I'm in a different 4%, and I feel special too..   8)

Quote from: Arantor – The responsibility lies with the site owner in all cases. It isn’t really a valid defence to say “it’s all the platform’s responsibility”.

And yes, in your case it runs counter to the point of the forum. You can disable account deletion, or make it “requires admin approval” as I have on my setup.

Thing is, the laws are not entirely set in stone. In your case for example you are documenting things for matter of public record and in that situation you would have valid reason to carry out data processing without explicitly relying on user consent, which also means you have some legal recourse in absence of user consent (I.e. requesting account deletion).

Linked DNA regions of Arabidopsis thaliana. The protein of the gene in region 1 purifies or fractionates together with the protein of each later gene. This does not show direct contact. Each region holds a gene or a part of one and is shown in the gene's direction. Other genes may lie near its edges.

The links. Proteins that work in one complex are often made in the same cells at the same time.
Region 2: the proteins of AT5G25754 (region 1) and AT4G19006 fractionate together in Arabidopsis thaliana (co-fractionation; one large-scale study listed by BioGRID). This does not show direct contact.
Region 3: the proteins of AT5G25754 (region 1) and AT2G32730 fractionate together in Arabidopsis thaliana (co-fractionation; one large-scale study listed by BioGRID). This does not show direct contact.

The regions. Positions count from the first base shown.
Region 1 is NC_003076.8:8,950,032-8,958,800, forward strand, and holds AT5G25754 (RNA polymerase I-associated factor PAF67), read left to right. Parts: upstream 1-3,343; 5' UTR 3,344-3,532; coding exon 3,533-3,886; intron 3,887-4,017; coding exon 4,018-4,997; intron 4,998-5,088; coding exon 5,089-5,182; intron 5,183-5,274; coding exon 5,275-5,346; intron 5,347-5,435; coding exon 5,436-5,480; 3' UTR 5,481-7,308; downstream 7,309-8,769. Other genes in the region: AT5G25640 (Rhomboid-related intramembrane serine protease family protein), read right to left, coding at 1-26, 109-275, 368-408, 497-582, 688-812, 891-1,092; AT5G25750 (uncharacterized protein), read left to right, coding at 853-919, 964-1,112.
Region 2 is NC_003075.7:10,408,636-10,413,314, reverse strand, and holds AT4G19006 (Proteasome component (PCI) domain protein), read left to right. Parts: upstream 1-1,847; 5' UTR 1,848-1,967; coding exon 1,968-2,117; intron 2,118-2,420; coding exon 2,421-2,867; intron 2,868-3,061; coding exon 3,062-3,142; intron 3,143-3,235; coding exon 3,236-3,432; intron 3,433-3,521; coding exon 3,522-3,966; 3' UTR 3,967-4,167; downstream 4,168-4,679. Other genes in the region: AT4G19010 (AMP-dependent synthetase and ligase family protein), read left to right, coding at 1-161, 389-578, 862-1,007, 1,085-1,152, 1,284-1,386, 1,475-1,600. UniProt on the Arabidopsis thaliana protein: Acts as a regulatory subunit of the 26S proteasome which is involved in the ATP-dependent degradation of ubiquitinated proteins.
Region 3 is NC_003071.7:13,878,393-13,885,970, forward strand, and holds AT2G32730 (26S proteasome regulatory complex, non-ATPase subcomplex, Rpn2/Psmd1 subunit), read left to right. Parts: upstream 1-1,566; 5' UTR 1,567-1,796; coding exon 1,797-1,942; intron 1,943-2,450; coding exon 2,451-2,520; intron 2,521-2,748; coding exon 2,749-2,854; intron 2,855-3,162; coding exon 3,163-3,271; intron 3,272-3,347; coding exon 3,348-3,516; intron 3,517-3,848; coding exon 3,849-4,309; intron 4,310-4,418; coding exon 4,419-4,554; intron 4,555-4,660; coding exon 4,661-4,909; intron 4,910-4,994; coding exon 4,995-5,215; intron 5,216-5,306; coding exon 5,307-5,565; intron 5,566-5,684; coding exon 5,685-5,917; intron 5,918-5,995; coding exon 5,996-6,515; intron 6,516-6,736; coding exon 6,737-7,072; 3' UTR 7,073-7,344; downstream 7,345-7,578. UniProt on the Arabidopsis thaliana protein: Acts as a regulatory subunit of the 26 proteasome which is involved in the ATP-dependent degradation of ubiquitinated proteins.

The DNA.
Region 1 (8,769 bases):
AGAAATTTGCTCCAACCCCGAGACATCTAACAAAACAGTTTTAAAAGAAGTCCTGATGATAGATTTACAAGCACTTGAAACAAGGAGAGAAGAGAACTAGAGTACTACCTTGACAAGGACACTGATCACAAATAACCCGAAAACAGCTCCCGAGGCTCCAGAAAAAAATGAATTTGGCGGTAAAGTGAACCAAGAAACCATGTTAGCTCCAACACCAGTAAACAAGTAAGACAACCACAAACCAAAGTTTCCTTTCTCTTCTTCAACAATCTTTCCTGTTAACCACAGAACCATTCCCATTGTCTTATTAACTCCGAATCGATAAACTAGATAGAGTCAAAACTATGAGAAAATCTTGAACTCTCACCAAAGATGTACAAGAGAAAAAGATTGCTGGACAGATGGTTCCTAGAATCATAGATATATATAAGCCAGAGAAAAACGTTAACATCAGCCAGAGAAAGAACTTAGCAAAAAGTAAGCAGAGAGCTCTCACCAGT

Yes indeed.. we have a hard enough time keeping up with software compatibility, never mind dynamic political legal issues of various jurisdictions.

As long as the package allows configuration the way the owner/admin wants and needs it to function within the technical and geopolitical environment (s)he is in, whatever and wherever that is, it's all good.

If platform compliance is a desired thing for some admins, someone might be tempted to make a nice little sideline with customization plug-ins to configure the software defaults and options in compliance with various political jurisdictions (but not me, man. I can't afford the necessary lawyers or the staff that would be necessary to "maintain certification" standards theoretically set by the various governments and defend myself against any alleged transgressions).